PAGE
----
Originally built to be the church for the mission San Antonio de Valero and later the scene of a pivotal battle in the fight for Texas independence, the Alamo has long been a symbol for Texas’ resilience and spirit.
However conservationists are worried that some of that resilience is starting to crumble. Robert Warden, director of the Center for Heritage Conservation at Texas A&M University, talks about efforts to prevent further limestone loss, estimating about 2 inches of pilaster decay since the 1960’s.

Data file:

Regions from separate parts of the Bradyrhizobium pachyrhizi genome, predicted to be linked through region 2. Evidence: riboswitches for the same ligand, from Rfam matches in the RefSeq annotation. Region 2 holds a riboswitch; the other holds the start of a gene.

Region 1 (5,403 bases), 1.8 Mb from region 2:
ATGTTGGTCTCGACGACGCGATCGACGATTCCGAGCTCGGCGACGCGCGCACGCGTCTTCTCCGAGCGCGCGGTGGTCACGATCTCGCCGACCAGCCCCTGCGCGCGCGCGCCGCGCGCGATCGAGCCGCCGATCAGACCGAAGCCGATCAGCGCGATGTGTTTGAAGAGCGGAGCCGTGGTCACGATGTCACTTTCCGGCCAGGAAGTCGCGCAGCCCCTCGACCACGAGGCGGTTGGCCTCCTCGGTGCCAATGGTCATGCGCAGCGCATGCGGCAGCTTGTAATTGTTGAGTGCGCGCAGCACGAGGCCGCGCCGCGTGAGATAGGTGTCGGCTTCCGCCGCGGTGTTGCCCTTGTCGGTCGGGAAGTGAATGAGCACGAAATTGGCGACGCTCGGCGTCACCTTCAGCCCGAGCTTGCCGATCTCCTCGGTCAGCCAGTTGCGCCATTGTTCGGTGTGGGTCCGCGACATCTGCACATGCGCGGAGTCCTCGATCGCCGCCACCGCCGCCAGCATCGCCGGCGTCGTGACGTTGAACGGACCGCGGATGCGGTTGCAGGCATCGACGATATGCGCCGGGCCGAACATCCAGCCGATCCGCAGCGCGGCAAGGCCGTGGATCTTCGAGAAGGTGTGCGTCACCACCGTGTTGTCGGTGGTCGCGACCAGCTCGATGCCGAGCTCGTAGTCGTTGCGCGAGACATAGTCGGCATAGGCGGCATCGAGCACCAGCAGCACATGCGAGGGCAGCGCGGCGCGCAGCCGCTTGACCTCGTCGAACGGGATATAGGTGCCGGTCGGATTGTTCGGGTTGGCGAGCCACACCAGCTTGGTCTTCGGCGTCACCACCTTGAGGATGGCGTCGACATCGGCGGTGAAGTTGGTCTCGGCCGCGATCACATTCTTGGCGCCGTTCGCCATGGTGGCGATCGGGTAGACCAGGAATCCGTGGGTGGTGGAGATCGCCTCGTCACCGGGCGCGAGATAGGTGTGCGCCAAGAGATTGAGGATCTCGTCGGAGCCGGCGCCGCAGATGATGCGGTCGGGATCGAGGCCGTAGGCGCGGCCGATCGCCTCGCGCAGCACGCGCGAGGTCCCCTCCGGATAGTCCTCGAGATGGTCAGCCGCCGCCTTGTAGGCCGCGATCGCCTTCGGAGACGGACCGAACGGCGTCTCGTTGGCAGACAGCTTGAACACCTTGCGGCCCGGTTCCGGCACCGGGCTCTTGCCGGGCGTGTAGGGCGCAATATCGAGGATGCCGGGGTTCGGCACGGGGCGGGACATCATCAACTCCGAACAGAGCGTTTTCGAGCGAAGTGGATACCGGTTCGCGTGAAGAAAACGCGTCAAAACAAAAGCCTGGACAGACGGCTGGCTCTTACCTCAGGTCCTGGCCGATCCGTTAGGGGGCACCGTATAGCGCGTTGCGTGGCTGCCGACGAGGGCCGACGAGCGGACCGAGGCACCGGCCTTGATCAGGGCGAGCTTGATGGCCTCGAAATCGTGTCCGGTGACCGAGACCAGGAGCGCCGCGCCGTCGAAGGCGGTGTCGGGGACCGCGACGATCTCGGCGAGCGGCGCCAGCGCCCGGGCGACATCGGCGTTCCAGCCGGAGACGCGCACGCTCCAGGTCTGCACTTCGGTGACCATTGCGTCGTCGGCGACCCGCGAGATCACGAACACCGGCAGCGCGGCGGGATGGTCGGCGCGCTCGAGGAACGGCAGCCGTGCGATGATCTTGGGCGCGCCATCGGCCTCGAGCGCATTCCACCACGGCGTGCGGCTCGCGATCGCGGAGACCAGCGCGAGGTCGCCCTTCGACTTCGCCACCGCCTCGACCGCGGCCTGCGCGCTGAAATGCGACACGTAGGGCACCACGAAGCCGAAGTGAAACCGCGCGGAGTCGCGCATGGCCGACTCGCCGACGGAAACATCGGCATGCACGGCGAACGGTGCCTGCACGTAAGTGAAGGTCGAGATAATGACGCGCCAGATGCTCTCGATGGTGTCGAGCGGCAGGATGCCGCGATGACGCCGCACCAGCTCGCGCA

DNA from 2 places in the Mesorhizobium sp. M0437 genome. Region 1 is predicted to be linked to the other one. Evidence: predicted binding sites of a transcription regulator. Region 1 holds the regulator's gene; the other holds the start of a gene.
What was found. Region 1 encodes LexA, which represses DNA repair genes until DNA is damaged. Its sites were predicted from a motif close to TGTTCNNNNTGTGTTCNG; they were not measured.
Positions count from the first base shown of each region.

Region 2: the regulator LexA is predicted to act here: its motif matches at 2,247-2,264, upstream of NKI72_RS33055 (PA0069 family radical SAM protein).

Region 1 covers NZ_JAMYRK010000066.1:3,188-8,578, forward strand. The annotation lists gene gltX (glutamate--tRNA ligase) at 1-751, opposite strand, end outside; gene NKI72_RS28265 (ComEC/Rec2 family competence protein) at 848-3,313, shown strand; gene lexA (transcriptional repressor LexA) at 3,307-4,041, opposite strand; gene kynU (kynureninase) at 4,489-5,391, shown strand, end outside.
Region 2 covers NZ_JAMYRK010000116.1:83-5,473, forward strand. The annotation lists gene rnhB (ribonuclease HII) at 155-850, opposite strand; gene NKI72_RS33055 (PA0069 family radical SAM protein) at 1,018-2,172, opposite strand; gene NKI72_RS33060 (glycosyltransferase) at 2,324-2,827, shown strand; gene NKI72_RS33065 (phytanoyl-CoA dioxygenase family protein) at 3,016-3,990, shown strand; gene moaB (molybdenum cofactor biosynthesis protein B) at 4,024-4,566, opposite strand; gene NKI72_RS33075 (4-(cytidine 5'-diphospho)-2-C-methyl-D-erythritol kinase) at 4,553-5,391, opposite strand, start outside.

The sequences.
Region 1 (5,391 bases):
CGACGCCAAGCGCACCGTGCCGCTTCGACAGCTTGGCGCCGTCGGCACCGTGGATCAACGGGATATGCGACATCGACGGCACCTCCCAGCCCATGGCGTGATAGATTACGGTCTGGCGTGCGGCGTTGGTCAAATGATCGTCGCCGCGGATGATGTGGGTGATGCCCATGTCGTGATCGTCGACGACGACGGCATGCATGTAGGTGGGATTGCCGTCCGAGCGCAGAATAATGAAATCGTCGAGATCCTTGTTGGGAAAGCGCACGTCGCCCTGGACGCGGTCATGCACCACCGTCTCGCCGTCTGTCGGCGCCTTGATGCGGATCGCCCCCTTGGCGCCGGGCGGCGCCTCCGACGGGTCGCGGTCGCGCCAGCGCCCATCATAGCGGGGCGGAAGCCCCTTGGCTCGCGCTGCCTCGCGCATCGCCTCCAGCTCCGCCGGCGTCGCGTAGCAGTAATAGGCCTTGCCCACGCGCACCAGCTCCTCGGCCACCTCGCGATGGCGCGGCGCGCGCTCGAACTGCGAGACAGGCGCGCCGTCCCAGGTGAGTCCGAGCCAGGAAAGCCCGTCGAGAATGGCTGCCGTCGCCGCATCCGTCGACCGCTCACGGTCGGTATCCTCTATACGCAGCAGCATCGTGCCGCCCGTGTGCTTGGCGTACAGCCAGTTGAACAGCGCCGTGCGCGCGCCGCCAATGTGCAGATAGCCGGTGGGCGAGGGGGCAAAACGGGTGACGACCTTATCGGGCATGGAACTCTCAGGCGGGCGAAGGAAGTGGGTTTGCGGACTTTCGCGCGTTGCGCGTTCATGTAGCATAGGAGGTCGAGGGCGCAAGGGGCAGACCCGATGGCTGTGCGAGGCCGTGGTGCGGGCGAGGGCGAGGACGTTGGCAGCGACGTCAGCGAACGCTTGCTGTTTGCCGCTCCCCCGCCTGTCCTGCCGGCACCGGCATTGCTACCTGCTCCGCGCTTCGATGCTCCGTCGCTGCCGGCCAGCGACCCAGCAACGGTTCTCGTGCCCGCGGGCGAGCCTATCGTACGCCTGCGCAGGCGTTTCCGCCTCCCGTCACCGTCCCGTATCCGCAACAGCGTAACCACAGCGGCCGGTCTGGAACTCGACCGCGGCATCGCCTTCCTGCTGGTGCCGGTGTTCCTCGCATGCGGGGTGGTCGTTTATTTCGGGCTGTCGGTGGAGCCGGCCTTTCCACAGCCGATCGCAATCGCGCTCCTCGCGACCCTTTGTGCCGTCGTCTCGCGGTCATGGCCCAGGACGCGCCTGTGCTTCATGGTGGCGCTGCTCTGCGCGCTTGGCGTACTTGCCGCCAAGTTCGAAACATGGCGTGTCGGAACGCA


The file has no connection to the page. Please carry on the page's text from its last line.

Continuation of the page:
“The big question is whether that material loss is a result of a gradual decay or whether it’s some sort of instant condition that caused that,” Warden said. “We think it’s a gradual decay and we would like to figure out when it when it first started.”
Following this research, Warden will work to develop a database tracking conservation efforts in collaboration with other stakeholders invested in the Alamo’s maintenance.
“The Alamo: Structure of History” will be discussed in detail at the 16th Annual Historic Preservation Symposium starting this Friday at Texas A&M University.
This story was prepared with assistance by Jan Ross Piedad.